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Washington State University’s apple breeder, Dr. Kate Evans, is not recommending that the university release another variety for at least a year or two.

The breeding program’s first variety, WA 2, was released in 2009, went into widescale evaluation a year ago, and can now be planted commercially. The second variety, WA 5, which was released in 2010, is going into widescale testing this spring. No date has been set for it to move into the commercialization phase, however.

Evans said other promising varieties are in the pipeline, but further releases have not been scheduled. She’s aware that some industry people feel that the program should release several varieties quickly, but said she thinks that would be irresponsible.

The Washington Tree Fruit Research Commission will hold the master license for all WSU varieties, which are owned by the WSU Research Foundation. It plans to set up an “ad hoc management entity” to manage the commercialization of the varieties. To set up the nonprofit 501(c)(3) organization, the commission had to amend its enabling legislation. This was done during the 2010 Washington State legislative session.

The commission is working with the Washington State Attorney General’s Office to set up the new organization, which Brent Milne, chair of the breeding program’s Industry Advisory Committee, said could be a long and tedious process. Bylaws for the new organization will need to be drafted and a board of directors and a staff administrator appointed.

The ad hoc entity, which will be modeled after the Potato Variety Management Institute, will coordinate the propagation of planting material and, in collaboration with nurseries, provide the material to growers who sign up. It will handle the financial aspects and be responsible for safeguarding the intellectual property. It will not be involved in marketing or ­promotion of any of the selections.

No names

WA 2 and WA 5 have been released to the industry without trademarked names with the idea that it will be up to producers and marketers to brand the apples as they wish. But the lack of marketable names has been controversial.

Milne said the advisory committee has discussed whether or not the varieties should be named but decided to stay with the original plan for WA 2.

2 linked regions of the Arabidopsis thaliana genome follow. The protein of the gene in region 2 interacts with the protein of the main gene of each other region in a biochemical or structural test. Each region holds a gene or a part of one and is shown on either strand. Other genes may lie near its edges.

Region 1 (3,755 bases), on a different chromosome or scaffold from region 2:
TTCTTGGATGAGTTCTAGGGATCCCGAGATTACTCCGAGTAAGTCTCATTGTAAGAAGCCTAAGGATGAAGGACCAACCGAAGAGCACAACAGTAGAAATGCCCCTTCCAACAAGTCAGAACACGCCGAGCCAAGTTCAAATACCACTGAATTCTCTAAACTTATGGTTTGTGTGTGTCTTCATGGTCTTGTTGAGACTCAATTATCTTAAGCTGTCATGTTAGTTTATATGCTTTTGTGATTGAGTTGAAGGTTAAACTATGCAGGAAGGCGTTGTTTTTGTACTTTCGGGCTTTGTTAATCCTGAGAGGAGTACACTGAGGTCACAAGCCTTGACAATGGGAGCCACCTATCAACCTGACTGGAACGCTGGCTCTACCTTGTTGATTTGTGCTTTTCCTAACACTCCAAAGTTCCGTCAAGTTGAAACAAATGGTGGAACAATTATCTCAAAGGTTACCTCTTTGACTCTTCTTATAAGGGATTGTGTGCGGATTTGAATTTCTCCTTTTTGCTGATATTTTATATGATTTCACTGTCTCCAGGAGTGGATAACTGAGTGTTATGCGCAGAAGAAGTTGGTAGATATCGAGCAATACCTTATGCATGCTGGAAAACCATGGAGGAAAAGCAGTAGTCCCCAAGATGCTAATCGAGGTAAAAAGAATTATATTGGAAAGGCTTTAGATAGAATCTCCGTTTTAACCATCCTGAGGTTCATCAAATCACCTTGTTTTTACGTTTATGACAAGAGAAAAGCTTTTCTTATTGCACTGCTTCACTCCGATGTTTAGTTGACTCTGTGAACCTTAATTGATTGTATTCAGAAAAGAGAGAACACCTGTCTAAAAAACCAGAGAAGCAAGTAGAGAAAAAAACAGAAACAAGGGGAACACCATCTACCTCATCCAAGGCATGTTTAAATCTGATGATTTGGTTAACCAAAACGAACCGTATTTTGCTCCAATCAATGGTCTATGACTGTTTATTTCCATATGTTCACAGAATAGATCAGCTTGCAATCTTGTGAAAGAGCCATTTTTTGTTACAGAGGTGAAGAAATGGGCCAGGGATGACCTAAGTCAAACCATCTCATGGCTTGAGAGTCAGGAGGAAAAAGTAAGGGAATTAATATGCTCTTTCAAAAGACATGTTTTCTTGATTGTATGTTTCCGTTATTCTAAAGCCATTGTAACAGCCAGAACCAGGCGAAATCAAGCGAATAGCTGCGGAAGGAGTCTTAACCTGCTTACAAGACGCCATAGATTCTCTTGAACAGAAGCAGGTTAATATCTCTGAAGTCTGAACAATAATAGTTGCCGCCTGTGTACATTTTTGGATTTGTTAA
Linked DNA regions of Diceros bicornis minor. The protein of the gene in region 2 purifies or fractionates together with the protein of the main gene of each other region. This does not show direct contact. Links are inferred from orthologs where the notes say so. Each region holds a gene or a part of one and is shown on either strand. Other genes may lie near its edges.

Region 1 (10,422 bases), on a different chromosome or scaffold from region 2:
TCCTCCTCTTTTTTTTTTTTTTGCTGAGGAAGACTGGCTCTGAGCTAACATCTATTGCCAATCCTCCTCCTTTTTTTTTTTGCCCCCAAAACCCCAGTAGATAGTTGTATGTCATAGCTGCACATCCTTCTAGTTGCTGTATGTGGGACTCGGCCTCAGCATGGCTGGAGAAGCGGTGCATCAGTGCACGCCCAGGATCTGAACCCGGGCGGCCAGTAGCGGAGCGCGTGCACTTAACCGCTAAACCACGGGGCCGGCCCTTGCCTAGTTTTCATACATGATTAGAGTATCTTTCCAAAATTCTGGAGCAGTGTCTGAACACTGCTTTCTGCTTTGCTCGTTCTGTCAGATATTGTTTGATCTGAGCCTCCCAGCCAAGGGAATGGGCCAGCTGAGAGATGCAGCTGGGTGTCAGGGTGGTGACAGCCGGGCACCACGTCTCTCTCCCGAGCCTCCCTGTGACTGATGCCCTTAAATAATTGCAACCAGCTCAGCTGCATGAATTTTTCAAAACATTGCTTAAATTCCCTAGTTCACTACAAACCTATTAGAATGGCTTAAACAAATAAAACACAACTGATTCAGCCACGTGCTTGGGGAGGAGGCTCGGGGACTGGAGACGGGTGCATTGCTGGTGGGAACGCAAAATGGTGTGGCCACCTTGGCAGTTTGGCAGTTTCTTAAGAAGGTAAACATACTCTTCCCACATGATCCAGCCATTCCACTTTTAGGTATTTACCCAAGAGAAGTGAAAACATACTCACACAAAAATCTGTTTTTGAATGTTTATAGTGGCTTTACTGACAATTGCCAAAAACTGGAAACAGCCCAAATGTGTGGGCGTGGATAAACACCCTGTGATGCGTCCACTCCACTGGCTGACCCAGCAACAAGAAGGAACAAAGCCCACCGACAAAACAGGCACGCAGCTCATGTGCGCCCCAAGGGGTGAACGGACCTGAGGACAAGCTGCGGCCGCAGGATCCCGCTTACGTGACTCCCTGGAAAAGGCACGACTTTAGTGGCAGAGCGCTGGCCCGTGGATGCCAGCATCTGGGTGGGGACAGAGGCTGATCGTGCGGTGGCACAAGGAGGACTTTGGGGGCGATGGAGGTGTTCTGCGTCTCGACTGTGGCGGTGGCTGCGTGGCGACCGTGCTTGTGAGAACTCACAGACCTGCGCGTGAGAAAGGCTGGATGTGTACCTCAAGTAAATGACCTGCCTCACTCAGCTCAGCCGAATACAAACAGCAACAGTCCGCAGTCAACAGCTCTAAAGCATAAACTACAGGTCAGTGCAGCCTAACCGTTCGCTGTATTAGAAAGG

Asked whether multiple brand names for a variety might cause confusion in the marketplace, Milne pointed out that the Pinova apple has had several other names at times (Corail, Sonata, and Piñata).

“We’re satisfied with letting it go out as WA 2,” he said. “In my opinion, it’s a grand experiment. I think people are still pulling information together on how they could do this and testing the apple and taking a look at it, and there’s a lot involved.”

Milne said WSU’s breeding program is leading the world in terms of employing its experts in genomics and genetics to help generate new apple cultivars as quickly and efficiently as possible, but the marketing is up to the industry.

“To move one of these apples forward, it’s going to take someone who’s really committed to the cultivar,” he said. “From the Research Commission standpoint, we put in all this work to ensure the growers of the state have the opportunity to get hold of this material, and we take it to the door of commercialization, and it’s up to the marketing strategists and the growers to put their creative juices together and see what they can come up with.”

Auvil said the Research Commission’s position is that its primary responsibility is to deliver high-quality varieties to the industry at the lowest possible cost, and it should be up to growers to decide how to brand or label the fruit.

If the Research Commission were to incur the costs involved with naming varieties and licensing trademarks, it would significantly increase the fees and royalties that it would have to charge. That would mean greater investments by growers in advance of being able to ship the fruit, he said, and economists say that the higher the initial investment in an orchard planting, the harder it is to ­generate a profit.


“We’re trying to minimize the up-front investment,” he said. “I think the Research Commission’s position is that our primary responsibility is to deliver the highest quality at the lowest cost to the industry, and it’s up to the commercial producers to figure out what formats are going to be used to take it to market.”

Evans said she does not expect changes in the way WA 2 and WA 5 will be commercialized, but the process is not set in stone for future releases.

“It’s a learning curve for WSU, and also for the commission,” she said. “We’re evolving the method of release, the more experience we get.”

She probably will not recommend that WSU release another variety this year. The delay is not because of a lack of good quality cultivars, she said. “I’m more concerned about getting some of the kinks out of the release strategy. It’s possible we might go for one in 2012, but I’m really not sure about that for the moment. I might put it off for another year.”